In the 2002 made-for-TV movie "The Secret Life of Zoey," Julia Whelan (Zoe) plays a teenager whose divorced mother (Mia Farrow) and father (Cliff De Young) are trying to deal with their daughter's long-hidden addiction to painkillers. It was an early look at the growing epidemic of opioid abuse that's become a national health crisis.
These days, according to a large U.S. National Institutes of Health survey, 10 percent of Americans have had a drug use disorder, and 4 percent are currently struggling with the use of narcotic pain medicines, marijuana, amphetamines, club drugs (such as ecstasy), heroin, cocaine, sedatives, or tranquilizers.
But only one-quarter of those with a drug use disorder are getting help. And that's a shame because the health risks of abuse are huge — more than 200 people die every day from drug overdose.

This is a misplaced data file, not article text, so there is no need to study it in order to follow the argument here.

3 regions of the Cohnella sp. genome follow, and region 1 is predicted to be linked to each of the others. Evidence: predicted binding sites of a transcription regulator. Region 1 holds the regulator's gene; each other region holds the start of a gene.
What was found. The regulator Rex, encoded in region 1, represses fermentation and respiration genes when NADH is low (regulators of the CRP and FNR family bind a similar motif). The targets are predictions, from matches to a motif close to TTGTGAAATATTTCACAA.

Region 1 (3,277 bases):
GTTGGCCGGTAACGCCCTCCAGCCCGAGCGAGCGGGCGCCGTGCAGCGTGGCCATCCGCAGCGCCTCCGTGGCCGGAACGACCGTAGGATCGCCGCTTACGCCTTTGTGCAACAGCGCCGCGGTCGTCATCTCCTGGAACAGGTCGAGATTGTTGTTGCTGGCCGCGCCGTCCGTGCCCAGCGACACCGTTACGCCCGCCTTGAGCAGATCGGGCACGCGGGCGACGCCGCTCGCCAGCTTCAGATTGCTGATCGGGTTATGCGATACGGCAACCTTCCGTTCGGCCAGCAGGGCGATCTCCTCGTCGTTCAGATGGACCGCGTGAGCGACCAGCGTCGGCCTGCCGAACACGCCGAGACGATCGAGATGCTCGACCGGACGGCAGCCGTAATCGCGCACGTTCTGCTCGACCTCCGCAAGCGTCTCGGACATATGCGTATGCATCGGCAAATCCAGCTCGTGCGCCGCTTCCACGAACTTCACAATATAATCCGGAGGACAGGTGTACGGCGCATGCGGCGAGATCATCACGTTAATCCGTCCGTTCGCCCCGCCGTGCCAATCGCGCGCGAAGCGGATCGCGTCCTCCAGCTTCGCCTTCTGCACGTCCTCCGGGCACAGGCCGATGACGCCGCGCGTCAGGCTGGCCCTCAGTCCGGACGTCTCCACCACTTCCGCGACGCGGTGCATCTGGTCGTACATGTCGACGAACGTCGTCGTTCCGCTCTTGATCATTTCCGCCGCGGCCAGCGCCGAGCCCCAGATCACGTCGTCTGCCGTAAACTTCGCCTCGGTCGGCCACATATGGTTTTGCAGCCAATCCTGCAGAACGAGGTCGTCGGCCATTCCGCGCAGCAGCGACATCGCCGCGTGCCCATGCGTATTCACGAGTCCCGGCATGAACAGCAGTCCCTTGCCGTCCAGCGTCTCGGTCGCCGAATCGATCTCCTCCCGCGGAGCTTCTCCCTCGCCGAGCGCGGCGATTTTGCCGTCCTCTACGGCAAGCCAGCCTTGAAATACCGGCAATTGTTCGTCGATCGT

Treatment and recovery save lives and allow people to reclaim a productive life. So, if you're struggling with drug use, here's info that can help you move toward sobriety:
• Addiction affects brain receptors and is a treatable disease. Want to find a treatment option in your area? Go online to www.findtreatment.samhsa.gov.
• No single treatment is appropriate for everyone, but counseling (individual and/or group) and other behavioral therapies, plus certain medications, can be helpful. The American Academy of Addiction Psychiatry has a doctor listing at www.aaap.org.
• You may be interested in participating in a clinical trial of a new approach to drug treatment. If so, check out the National Drug Abuse Treatment Clinical Trials Network.
Posts by Dr. Mehmet Oz, M.D. and Dr. Mike Roizen, M.D.
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